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Editorial: Carbon trust’s demise was due

It’s rare that the B.C. Liberals and New Democrats agree on anything, so when both parties wanted to drive a stake through the heart of the Pacific Carbon Trust, that agency was doomed.

It’s rare that the B.C. Liberals and New Democrats agree on anything, so when both parties wanted to drive a stake through the heart of the Pacific Carbon Trust, that agency was doomed.

This week, core review minister Bill Bennett signed the death warrant for the trust. An example of good intentions badly executed, the trust will be mourned by few. The Liberals seem committed to continuing its worthwhile features when it is absorbed by government.

Within two years, five people will be doing the work now done by 18, saving $5.6 million.

The trust was born in 2008 out of former premier Gordon Campbell’s enthusiasm for making B.C. carbon-neutral. Its mission was to buy carbon offsets to make up for emissions produced by schools, hospitals and other public institutions. Those organizations would pay the trust $25 for every tonne of carbon emissions, and the trust would put the money into public or private projects that would reduce greenhouse-gas emissions.

The whole idea of carbon offsets is dubious, but the trust became even more controversial when British Columbians realized that schools were in effect paying fines that were then redirected to private, profit-making companies or to non-profit projects of uncertain value.

In May, then-auditor general John Doyle highlighted the questionable nature of the system by focusing on two projects that totalled $6 million. One gave money to Encana, an energy company with $8.5 billion in annual revenues, and the other supported the purchase of the Darkwoods forest in southeastern B.C. by the Nature Conservancy of Canada.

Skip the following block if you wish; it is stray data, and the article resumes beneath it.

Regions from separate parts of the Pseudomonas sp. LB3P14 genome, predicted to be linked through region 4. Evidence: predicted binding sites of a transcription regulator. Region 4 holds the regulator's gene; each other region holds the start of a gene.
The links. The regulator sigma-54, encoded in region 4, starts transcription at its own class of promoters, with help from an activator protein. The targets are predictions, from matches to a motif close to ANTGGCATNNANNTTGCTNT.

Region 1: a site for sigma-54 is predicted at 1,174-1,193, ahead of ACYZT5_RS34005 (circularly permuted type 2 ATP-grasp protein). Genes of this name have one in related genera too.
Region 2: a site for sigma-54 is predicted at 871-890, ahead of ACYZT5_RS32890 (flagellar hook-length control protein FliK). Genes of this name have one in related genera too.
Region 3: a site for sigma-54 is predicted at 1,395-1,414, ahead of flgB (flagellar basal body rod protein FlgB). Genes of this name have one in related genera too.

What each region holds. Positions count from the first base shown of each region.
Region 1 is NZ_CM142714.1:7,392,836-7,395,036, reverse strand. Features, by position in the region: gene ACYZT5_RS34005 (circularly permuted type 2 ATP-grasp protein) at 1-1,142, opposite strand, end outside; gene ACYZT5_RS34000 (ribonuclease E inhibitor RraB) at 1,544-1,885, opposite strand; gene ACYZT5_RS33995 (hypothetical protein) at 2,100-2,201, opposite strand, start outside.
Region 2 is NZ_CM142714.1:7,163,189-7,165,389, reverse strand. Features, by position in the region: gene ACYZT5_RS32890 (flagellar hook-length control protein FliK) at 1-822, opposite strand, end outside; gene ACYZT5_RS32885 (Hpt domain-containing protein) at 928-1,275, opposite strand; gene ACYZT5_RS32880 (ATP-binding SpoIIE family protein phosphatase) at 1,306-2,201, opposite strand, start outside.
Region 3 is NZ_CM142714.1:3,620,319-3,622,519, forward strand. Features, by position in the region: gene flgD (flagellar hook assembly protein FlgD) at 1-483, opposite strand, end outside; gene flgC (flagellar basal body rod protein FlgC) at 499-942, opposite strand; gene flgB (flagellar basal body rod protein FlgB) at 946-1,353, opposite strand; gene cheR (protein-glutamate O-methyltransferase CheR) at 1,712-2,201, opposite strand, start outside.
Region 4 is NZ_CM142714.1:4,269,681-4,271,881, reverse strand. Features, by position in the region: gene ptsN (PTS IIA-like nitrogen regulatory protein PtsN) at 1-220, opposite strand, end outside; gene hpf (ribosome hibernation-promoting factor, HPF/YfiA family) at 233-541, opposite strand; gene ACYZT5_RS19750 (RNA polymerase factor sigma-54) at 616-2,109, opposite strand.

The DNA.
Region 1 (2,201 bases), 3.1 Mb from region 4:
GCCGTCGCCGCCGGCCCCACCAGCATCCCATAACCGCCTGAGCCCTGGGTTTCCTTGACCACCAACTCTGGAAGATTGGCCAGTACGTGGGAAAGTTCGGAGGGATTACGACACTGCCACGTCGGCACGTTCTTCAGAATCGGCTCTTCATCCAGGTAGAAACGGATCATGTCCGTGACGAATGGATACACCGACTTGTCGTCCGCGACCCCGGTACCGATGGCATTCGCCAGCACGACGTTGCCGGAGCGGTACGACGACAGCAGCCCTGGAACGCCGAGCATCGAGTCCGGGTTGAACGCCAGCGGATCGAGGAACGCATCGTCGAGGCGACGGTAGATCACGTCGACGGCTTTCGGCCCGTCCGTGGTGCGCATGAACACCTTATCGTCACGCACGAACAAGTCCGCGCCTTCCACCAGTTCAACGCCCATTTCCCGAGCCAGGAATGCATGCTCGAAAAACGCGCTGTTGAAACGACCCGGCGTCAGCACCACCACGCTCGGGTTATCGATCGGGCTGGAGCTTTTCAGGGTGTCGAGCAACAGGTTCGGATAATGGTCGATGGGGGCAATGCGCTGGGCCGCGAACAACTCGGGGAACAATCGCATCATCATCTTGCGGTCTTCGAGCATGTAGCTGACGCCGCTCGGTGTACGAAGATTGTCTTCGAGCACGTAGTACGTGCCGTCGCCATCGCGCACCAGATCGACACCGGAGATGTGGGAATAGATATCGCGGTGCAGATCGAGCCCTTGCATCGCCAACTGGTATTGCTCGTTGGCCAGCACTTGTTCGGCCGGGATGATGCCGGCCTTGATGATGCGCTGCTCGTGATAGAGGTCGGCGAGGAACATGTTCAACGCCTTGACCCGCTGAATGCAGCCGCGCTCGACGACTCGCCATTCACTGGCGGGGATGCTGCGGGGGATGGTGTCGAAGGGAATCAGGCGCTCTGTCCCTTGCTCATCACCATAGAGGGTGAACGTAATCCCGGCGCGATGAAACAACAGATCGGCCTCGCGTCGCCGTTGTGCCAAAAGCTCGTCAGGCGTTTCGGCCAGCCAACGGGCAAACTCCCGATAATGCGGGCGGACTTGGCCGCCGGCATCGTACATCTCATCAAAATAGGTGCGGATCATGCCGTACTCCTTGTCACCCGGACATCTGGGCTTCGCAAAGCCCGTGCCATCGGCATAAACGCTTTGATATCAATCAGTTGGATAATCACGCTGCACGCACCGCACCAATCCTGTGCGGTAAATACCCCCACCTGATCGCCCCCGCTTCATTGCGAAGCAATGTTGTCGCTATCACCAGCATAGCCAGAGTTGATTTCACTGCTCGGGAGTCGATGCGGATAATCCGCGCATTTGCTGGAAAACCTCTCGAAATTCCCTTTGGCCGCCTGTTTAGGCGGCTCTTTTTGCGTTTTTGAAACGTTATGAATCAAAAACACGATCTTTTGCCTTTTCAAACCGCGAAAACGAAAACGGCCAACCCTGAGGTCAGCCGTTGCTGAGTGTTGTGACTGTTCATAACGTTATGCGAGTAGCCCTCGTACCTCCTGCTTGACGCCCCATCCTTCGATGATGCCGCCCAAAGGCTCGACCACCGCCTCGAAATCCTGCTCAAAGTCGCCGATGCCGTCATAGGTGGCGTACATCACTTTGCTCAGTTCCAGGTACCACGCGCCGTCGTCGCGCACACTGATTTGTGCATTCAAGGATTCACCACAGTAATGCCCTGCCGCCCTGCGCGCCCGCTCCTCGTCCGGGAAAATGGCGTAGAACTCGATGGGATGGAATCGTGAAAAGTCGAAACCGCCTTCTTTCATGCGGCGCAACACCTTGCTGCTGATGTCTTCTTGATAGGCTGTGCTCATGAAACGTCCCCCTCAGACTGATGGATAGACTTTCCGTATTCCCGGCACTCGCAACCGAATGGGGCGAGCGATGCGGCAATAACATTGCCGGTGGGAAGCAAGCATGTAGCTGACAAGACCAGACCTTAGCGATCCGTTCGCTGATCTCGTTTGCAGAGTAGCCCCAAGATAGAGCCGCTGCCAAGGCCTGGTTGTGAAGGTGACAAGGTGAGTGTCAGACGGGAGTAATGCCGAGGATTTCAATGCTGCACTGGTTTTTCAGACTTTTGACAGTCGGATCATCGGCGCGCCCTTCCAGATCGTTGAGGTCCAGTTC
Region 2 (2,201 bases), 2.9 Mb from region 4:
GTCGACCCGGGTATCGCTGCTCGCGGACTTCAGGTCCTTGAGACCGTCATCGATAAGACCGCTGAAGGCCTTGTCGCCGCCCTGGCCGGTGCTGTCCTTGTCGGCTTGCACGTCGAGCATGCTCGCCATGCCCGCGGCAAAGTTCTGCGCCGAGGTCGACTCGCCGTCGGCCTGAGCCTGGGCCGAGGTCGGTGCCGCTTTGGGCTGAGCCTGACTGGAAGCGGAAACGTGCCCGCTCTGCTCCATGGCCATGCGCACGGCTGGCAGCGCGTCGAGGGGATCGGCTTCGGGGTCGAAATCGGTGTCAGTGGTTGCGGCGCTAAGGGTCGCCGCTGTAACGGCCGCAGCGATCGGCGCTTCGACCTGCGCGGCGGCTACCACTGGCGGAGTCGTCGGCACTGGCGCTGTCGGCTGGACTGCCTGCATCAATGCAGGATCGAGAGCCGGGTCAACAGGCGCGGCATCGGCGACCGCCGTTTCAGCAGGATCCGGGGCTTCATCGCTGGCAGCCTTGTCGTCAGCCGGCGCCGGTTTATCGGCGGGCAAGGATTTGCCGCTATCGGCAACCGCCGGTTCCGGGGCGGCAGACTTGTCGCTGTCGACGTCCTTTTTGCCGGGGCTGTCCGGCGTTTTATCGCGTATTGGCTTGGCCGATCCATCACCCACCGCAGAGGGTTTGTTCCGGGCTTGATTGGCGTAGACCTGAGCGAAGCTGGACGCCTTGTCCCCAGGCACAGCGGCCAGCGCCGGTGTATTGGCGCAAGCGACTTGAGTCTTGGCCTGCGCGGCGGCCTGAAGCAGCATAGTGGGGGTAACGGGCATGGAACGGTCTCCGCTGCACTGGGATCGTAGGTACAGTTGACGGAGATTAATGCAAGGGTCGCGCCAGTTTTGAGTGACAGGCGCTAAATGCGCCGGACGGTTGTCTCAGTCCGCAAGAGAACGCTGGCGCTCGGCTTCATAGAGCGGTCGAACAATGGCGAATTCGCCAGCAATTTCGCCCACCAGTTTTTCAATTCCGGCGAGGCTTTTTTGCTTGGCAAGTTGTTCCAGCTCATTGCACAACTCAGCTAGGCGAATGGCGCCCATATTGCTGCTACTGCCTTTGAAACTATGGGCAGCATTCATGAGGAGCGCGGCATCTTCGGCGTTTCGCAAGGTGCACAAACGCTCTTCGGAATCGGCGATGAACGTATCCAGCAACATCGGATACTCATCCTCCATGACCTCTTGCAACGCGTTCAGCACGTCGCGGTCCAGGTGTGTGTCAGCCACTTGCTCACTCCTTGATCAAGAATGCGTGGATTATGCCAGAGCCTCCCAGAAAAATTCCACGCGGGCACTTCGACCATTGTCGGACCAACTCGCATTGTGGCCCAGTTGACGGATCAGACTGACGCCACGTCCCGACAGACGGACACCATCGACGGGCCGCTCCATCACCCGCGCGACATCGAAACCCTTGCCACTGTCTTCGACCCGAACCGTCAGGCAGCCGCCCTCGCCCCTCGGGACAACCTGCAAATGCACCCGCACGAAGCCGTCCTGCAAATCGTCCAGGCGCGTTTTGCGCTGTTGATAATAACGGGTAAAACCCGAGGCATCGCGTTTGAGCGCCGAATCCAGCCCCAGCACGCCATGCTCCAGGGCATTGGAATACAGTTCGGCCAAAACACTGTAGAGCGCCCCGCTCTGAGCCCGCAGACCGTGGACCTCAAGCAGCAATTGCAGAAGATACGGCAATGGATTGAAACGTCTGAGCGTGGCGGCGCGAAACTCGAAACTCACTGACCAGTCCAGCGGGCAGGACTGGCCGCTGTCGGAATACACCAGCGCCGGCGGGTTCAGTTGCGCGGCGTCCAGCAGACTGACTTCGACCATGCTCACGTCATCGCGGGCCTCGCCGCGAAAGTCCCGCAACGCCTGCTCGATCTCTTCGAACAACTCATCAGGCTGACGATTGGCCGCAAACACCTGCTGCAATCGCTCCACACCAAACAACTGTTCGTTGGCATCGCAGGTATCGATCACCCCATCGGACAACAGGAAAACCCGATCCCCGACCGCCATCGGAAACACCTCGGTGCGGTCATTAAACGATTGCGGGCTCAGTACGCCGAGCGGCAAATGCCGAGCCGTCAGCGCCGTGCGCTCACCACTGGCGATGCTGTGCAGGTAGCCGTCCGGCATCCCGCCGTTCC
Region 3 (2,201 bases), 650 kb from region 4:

Doyle argued that both projects would have gone ahead even without the trust’s contribution, violating one of the fundamental criteria for determining whether carbon offsets are valid.

It created a prolonged scrap between the auditor’s office and the trust, which continued last week when the two appeared before the legislature’s public accounts committee — a day after Bennett announced that the trust would be wrapped up.

After listening for hours to the back and forth, the committee members professed themselves to be stumped. They couldn’t figure out who — if anyone — was right. Nor could ordinary voters, and that was a problem, because they were already suspicious of the arcane construct.

Buying carbon offsets smells to many people like trying to salve our consciences with money. We seem to be trying to buy our way into environmental heaven.

While ordinary voters were hard-pressed to evaluate the complicated accounting of particular projects, they were well able to see the moral issue in the way offsets were applied to public institutions.

At a time when education and health care are scrounging for every dollar, they were forced to shell out millions of dollars that ended up doing nothing to teach children or heal the sick.

The government began changing the system last year, creating a carbon-neutral capital program for schools. Schools still have to pay for their carbon emissions, but instead of being handed to energy companies, the money is pooled and used to fund energy-efficiency projects in schools that will lower their emissions.

The program moves the province toward its goal of being carbon-neutral, but it keeps the money within the educational system, a much more easily understood method. It’s so simple, one wonders why it wasn’t done in the first place.

It has proven so worthwhile that the government plans to roll it out to health authorities and post-secondary institutions.

The push to reduce the carbon footprint of provincial institutions will continue, but by more effective and comprehensible means.

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